• -Historic KPI’s
  • -Historic financials
  • -Variance analysis vs. budget
  • -12-month forecast
  • -The draft budget for the following year

And you should make sure to include qualitative data, too.  Many leaders look at quantitative data to make long and short-term decisions. Leadership development and career expert Eliazabeth Whittaker-Walker says this offers a deeper lens into the human experiences that drive performances and outcomes. “There are some things that simply can’t be quantified,” she explains. “As leaders plan for the coming year, ensure that your data collection and evaluation processes include qualitative measures to more deeply understand organizational attitudes, relationships, beliefs and opinions.”

You choose ambiguous goals, rather than tactical ones

Without fail, every year, leaders will experience an uptick in anxiety levels when the planning season begins. Thanks to the pressure mounting to be smarter, leaner and more strategic than before, it’s common to jump to random goals, rather than tactical ones, according to chief brand and engagement officer at EHE Health, Joy Altimare.

When you set a mile marker that doesn’t have any real direction on how to reach it, your year is set up to fizzle. “if you don’t have focused and measurable goals for the new year, you will fail,” she explains. “It’s important that you, as a leader, have a strategic and actionable plan that is clear, cogent and precise so that your team understands the impact of their contribution and has a purpose when they come to work every day.” 

You are afraid of risks

According to Suzuki, a common strategic plan is to increase sales X-percent. Or to expand an existing product line. “These are good goals, but remember businesses need to continuously adapt,” he continues. “Your strategic plan should include experiments and risks in new products or services, new positions or roles, new processes or technology, and so on.” It may be disheartening if experiments don’t come to fruition as you had hoped, but it’s not really the point. Rather, having a spirit of innovation allows brands to capitalize on the next undiscovered opportunities. As Suzuki puts it, otherwise, you’ll find yourself the next buggy whip-maker.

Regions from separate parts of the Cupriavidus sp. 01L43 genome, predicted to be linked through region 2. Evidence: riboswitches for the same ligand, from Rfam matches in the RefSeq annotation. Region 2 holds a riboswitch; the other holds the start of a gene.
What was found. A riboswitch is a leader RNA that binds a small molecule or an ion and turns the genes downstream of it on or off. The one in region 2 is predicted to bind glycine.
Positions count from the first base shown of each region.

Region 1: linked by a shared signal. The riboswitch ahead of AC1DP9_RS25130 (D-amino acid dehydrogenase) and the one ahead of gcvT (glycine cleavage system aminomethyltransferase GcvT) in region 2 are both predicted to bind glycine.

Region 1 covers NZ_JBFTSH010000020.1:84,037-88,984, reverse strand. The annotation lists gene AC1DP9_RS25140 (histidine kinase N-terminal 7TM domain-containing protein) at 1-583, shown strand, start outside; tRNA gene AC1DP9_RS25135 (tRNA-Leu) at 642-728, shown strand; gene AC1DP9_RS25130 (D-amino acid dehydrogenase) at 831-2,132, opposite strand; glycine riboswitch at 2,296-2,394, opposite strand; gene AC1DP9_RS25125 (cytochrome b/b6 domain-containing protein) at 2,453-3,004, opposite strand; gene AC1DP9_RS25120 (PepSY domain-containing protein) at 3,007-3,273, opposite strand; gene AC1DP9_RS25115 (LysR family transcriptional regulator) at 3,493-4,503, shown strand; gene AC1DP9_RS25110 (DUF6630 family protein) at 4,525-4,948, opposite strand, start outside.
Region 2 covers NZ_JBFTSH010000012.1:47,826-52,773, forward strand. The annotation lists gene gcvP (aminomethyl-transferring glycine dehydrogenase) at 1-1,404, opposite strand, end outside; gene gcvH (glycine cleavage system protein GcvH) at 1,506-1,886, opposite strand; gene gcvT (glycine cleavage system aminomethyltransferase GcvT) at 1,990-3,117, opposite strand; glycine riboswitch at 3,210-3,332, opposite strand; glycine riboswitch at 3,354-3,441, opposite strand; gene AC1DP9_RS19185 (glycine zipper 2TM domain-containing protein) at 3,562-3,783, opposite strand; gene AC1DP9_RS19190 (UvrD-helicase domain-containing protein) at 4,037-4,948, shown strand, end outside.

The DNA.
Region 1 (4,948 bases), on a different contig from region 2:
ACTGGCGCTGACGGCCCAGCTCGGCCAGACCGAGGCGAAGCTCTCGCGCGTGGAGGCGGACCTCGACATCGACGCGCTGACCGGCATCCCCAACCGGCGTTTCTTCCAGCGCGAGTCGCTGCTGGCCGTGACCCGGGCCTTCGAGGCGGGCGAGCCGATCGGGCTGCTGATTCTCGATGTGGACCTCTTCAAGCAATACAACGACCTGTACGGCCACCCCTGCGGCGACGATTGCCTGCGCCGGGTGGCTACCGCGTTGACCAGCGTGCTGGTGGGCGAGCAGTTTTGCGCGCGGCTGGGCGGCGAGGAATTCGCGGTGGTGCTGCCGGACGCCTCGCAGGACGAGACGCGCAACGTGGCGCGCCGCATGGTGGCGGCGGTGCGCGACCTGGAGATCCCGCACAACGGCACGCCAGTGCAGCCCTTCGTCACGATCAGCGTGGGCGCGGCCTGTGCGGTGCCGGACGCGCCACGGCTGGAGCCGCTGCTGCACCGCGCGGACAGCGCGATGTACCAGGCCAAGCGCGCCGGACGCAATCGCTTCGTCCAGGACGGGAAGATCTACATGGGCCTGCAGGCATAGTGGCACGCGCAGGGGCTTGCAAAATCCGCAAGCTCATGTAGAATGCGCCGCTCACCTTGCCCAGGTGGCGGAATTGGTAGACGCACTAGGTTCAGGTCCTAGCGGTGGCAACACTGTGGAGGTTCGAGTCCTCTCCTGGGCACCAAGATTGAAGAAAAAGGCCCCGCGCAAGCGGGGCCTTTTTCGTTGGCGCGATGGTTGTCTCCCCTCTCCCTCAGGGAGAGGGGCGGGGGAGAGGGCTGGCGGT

You don’t give yourself enough time to plan.

Remember how we told you were sadly already late to the party? Take a deep breath, roll up your sleeves and start setting aside time right now. Though some leaders will schedule an hour-or-two brainstorming session, Whittaker-Walker says it’s not enough to develop a comprehensive approach. To have the best chance at meeting your goals, she recommends compare calendars nine to 12 months in advance and have staff members block their calendars early. “Plan for up to six meetings over the course of 2 months, for smaller plans and up to a six-month equivalent for a multi-year or first time plan,” she adds.